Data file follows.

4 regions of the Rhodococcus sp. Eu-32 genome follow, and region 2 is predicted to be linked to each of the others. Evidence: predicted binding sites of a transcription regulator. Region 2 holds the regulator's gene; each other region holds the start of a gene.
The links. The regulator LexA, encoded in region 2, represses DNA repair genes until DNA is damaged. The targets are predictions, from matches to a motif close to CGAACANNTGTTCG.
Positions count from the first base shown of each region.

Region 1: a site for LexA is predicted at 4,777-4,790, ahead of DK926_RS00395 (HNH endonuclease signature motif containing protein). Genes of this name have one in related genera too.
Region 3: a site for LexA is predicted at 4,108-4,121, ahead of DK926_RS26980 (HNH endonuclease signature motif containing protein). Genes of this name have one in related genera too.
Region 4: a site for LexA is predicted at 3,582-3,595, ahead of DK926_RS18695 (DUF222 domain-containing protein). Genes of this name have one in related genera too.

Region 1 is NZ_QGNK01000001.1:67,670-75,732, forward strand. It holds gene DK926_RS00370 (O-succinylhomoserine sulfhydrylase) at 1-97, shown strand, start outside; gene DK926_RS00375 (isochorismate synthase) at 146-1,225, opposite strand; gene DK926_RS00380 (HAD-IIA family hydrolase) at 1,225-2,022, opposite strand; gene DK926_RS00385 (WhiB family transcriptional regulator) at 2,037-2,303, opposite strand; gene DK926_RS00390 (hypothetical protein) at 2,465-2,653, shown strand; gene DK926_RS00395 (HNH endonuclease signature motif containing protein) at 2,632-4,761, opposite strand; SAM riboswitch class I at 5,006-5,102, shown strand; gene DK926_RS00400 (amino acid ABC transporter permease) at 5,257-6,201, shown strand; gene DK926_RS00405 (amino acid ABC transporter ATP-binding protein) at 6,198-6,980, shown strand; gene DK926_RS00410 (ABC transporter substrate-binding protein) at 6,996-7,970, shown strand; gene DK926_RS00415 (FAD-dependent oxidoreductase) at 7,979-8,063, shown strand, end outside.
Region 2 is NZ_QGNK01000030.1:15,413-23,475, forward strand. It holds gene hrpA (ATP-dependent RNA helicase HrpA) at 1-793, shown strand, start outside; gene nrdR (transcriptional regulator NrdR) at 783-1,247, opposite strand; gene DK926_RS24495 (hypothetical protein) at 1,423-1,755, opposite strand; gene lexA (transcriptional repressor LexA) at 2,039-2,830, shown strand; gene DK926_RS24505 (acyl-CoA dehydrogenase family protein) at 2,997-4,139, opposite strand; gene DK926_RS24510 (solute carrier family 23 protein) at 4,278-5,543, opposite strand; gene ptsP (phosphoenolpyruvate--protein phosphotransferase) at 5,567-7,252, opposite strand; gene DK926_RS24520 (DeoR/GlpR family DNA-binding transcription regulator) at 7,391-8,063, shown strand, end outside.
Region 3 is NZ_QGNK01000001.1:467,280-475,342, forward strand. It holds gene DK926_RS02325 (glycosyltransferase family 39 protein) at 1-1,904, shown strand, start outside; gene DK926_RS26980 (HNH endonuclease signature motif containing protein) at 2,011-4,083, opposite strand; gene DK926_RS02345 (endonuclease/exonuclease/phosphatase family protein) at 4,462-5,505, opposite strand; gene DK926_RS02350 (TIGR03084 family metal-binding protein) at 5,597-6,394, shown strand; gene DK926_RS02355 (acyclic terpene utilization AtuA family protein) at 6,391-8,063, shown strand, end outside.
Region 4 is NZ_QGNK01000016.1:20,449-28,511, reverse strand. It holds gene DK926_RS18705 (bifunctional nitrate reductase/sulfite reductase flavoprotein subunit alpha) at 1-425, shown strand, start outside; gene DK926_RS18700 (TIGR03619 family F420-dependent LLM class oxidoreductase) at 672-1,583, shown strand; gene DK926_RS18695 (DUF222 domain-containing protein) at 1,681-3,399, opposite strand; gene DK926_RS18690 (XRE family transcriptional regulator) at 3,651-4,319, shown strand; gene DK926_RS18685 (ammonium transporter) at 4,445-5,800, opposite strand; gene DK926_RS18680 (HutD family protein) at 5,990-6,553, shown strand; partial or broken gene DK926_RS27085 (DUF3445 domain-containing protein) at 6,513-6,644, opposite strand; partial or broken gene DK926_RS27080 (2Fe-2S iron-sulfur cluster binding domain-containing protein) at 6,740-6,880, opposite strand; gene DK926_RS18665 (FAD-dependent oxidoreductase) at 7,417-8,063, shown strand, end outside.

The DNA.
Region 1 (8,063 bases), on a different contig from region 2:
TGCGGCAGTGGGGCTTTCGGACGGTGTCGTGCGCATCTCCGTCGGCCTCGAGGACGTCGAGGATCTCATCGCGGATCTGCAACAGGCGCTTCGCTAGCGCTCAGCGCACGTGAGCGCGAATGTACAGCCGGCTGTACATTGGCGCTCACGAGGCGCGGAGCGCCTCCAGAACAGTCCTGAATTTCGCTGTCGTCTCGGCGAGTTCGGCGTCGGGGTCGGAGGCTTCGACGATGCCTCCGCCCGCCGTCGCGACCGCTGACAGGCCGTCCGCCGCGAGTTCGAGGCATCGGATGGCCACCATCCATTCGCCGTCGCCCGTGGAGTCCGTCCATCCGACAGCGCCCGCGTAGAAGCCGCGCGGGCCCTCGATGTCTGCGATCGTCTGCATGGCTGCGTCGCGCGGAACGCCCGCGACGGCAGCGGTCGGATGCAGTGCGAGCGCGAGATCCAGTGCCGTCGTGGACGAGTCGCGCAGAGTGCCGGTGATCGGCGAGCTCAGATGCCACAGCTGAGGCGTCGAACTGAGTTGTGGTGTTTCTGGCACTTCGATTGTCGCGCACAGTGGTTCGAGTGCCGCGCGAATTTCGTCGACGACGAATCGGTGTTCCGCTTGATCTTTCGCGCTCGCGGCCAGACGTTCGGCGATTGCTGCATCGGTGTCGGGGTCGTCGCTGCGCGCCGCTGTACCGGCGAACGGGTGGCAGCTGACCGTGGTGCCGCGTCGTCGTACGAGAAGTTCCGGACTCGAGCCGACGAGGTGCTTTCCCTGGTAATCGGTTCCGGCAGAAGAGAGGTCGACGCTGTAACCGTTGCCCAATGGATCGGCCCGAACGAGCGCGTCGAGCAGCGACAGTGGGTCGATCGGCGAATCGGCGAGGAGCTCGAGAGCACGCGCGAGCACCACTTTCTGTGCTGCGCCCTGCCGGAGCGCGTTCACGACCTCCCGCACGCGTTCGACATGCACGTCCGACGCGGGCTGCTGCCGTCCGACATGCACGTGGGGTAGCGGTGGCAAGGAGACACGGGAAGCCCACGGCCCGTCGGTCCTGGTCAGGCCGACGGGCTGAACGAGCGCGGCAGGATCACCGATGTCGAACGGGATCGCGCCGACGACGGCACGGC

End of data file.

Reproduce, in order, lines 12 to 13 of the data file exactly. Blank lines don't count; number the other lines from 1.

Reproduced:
Region 1 (8,063 bases), on a different contig from region 2:
TGCGGCAGTGGGGCTTTCGGACGGTGTCGTGCGCATCTCCGTCGGCCTCGAGGACGTCGAGGATCTCATCGCGGATCTGCAACAGGCGCTTCGCTAGCGCTCAGCGCACGTGAGCGCGAATGTACAGCCGGCTGTACATTGGCGCTCACGAGGCGCGGAGCGCCTCCAGAACAGTCCTGAATTTCGCTGTCGTCTCGGCGAGTTCGGCGTCGGGGTCGGAGGCTTCGACGATGCCTCCGCCCGCCGTCGCGACCGCTGACAGGCCGTCCGCCGCGAGTTCGAGGCATCGGATGGCCACCATCCATTCGCCGTCGCCCGTGGAGTCCGTCCATCCGACAGCGCCCGCGTAGAAGCCGCGCGGGCCCTCGATGTCTGCGATCGTCTGCATGGCTGCGTCGCGCGGAACGCCCGCGACGGCAGCGGTCGGATGCAGTGCGAGCGCGAGATCCAGTGCCGTCGTGGACGAGTCGCGCAGAGTGCCGGTGATCGGCGAGCTCAGATGCCACAGCTGAGGCGTCGAACTGAGTTGTGGTGTTTCTGGCACTTCGATTGTCGCGCACAGTGGTTCGAGTGCCGCGCGAATTTCGTCGACGACGAATCGGTGTTCCGCTTGATCTTTCGCGCTCGCGGCCAGACGTTCGGCGATTGCTGCATCGGTGTCGGGGTCGTCGCTGCGCGCCGCTGTACCGGCGAACGGGTGGCAGCTGACCGTGGTGCCGCGTCGTCGTACGAGAAGTTCCGGACTCGAGCCGACGAGGTGCTTTCCCTGGTAATCGGTTCCGGCAGAAGAGAGGTCGACGCTGTAACCGTTGCCCAATGGATCGGCCCGAACGAGCGCGTCGAGCAGCGACAGTGGGTCGATCGGCGAATCGGCGAGGAGCTCGAGAGCACGCGCGAGCACCACTTTCTGTGCTGCGCCCTGCCGGAGCGCGTTCACGACCTCCCGCACGCGTTCGACATGCACGTCCGACGCGGGCTGCTGCCGTCCGACATGCACGTGGGGTAGCGGTGGCAAGGAGACACGGGAAGCCCACGGCCCGTCGGTCCTGGTCAGGCCGACGGGCTGAACGAGCGCGGCAGGATCACCGATGTCGAACGGGATCGCGCCGACGACGGCACGGC